A prominent Southern California shark tagger has shared video footage showing a hooked mako shark he estimated to weigh at least 1,500 pounds.
"She was every bit of 13 feet, with a belly hanging down four feet," Keith Poe, a.k.a Shark Tagger, told GrindTV.
The girth resembled that of a large white shark. Poe said the mako was either pregnant or had recently consumed a sea lion or two.
The unusual video clip (above), posted to Facebook this week, shows the massive shark behind and alongside Poe's 32-foot boat. He had hoped to place a scientific tag in the apex predator, but it shook the hook after a 30-minute fight that included "some monster jumping flips."
Poe, who has caught and released hundreds of large sharks off Southern California, added that on the same expedition he encountered six other large makos, including one that was larger than the shark in the video.
Poe's tagging exploits – his mako trips are on behalf of the Marine Conservation Science Institute – come at a time when great white sharks are making headlines after dozens of sightings along the coast.
Interestingly, Poe said mako sharks are much more formidable than great whites from a ferocity and stamina standpoint, despite the white sharks' "legendary initial power."
"Comparatively speaking the white sharks are easier to handle once they’ve spent the majority of their energy," Poe explained. "Unlike a big mako shark, which never seems to shut off. And makos will hold a lot of energy back – they'll then suddenly come up and dump it on you. They're very smart and will analyze the situation, and then go ballistic when they think it’s the right moment to get away."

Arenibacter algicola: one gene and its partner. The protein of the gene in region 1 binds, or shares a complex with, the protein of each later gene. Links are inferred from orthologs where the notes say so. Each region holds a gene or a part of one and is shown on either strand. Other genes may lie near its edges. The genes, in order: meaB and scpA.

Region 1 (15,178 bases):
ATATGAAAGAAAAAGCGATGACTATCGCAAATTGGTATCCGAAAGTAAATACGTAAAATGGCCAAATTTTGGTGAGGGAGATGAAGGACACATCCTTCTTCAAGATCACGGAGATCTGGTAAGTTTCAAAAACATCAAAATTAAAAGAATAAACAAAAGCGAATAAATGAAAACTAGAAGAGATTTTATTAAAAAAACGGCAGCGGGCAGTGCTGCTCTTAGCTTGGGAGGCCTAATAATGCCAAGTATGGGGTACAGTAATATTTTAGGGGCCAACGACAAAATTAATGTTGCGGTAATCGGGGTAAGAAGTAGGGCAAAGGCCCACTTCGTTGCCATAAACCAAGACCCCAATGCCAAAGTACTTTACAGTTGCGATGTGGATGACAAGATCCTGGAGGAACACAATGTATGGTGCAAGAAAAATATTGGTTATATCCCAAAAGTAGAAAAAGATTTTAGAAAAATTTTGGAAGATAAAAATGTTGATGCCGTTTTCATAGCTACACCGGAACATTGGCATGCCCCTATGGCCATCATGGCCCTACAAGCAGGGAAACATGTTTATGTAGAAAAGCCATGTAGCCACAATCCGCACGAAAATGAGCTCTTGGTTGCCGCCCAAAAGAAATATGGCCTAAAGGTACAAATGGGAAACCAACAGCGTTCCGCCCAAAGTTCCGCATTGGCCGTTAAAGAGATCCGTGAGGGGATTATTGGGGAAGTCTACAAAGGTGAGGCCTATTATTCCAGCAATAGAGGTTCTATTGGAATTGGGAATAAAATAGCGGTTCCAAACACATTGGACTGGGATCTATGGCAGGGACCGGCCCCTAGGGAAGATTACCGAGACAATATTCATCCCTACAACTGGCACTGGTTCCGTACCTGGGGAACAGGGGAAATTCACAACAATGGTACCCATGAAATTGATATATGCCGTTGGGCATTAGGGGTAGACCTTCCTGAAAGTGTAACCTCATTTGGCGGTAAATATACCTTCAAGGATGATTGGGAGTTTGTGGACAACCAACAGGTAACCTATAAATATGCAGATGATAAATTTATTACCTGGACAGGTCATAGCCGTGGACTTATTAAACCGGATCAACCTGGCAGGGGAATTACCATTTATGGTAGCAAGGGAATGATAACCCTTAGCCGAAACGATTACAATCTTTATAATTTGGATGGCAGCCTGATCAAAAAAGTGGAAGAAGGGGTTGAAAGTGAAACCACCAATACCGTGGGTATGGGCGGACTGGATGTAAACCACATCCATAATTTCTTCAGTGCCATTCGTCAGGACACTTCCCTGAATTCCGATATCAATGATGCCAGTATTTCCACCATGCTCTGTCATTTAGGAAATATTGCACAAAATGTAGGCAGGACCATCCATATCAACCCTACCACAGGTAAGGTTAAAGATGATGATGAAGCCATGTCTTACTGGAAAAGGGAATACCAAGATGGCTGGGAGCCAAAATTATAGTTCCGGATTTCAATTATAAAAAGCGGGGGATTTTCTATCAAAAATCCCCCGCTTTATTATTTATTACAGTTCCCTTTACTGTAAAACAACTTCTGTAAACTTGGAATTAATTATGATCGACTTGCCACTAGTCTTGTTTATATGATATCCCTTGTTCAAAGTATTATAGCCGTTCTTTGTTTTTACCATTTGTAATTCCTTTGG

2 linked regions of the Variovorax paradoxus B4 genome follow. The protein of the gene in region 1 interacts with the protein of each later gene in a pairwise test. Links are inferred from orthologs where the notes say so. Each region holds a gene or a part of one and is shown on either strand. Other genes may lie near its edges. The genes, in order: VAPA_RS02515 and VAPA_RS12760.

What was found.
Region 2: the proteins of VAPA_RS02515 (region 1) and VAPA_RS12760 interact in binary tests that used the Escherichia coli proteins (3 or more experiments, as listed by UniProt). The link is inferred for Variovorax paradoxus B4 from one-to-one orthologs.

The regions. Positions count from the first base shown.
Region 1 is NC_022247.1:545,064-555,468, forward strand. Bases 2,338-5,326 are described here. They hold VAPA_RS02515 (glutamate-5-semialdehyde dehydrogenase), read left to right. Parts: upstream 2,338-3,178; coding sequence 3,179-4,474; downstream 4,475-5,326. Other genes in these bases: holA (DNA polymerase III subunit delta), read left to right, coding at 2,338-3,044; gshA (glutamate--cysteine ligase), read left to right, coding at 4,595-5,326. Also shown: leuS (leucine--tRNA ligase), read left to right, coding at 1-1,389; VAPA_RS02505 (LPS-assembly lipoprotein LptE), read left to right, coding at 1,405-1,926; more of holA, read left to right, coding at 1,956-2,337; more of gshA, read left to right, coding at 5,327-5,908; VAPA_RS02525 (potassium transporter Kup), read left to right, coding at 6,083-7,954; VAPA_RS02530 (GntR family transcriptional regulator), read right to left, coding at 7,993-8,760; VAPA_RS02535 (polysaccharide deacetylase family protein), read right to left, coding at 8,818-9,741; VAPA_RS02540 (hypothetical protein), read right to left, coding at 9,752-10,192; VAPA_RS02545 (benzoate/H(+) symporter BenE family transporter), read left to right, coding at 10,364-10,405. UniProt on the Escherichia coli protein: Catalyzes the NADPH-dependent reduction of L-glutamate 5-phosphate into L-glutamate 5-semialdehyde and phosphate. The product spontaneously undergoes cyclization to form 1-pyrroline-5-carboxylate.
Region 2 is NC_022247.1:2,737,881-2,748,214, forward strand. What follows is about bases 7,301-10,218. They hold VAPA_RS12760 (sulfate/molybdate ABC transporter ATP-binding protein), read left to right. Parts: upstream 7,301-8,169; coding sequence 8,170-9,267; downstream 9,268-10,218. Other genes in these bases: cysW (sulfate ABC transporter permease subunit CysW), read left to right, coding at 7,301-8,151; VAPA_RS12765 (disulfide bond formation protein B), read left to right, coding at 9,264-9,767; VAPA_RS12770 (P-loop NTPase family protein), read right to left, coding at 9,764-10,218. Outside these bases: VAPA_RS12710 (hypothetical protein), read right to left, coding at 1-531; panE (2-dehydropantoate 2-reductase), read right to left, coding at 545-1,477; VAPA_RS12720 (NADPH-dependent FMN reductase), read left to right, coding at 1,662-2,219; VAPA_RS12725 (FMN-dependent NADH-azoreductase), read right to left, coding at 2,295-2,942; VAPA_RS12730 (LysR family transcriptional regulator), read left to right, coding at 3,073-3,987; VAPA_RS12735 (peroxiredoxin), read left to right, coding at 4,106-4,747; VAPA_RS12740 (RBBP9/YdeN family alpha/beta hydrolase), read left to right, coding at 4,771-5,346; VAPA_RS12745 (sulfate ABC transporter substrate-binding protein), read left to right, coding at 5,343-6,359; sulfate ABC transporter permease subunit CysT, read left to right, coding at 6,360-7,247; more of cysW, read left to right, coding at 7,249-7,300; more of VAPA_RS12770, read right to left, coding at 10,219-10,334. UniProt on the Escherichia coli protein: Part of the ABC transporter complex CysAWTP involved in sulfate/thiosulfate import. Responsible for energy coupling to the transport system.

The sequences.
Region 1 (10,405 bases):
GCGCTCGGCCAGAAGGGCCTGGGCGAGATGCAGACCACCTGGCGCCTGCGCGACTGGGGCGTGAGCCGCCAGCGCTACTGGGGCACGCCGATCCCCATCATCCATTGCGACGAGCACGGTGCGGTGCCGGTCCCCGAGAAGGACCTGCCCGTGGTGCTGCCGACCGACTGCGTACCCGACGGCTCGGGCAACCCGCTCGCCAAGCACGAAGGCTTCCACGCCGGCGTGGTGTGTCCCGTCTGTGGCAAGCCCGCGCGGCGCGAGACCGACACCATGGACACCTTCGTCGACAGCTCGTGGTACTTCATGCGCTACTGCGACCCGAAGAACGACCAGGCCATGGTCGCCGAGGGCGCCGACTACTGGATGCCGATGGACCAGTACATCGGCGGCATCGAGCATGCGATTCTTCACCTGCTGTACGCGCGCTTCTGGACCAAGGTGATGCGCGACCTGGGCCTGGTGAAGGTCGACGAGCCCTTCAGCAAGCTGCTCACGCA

Poe wouldn't say where he was fishing because he did not want to alert trophy anglers.
But generally speaking, he fishes in offshore zones utilized by makos as they travel between the Channel Islands preying on sea lions and other sharks. (Poe said he once watched three sea lions and a bird being pulled from the stomach of a large mako that had been killed.)
Not a lot is known about the movements of these pelagic hunters, which is why the Marine Conservation Science Institute recently began using Poe to place SPOT tags in the larger females. SPOT tags provide scientists with real-time positioning of sharks and can last several years.
The MCSI has tagged dozens of white sharks and the public can track them via its Expedition White Shark app. Tagged mako sharks are being incorporated into the app as well.
Stated Michael Domeier, MCSI president and executive director, in a recent Facebook video post about a newly tagged shark named Jasmine (video posted above):
"We want to introduce you to Jasmine, our newest addition to our Mega Mako tagging project. This project specifically targets the largest size class of mature female mako sharks, to discover their migration pathways and preferred habitats. We completely depend upon our partner Keith Poe (aka Sharktagger.com) to conduct this work. He braves the elements and catches/tags these big beautiful girls all by himself. Notice that this girl decided to rip the rub rail right off Keith’s 32′ Bertram!"
More about mako sharks from GrindTV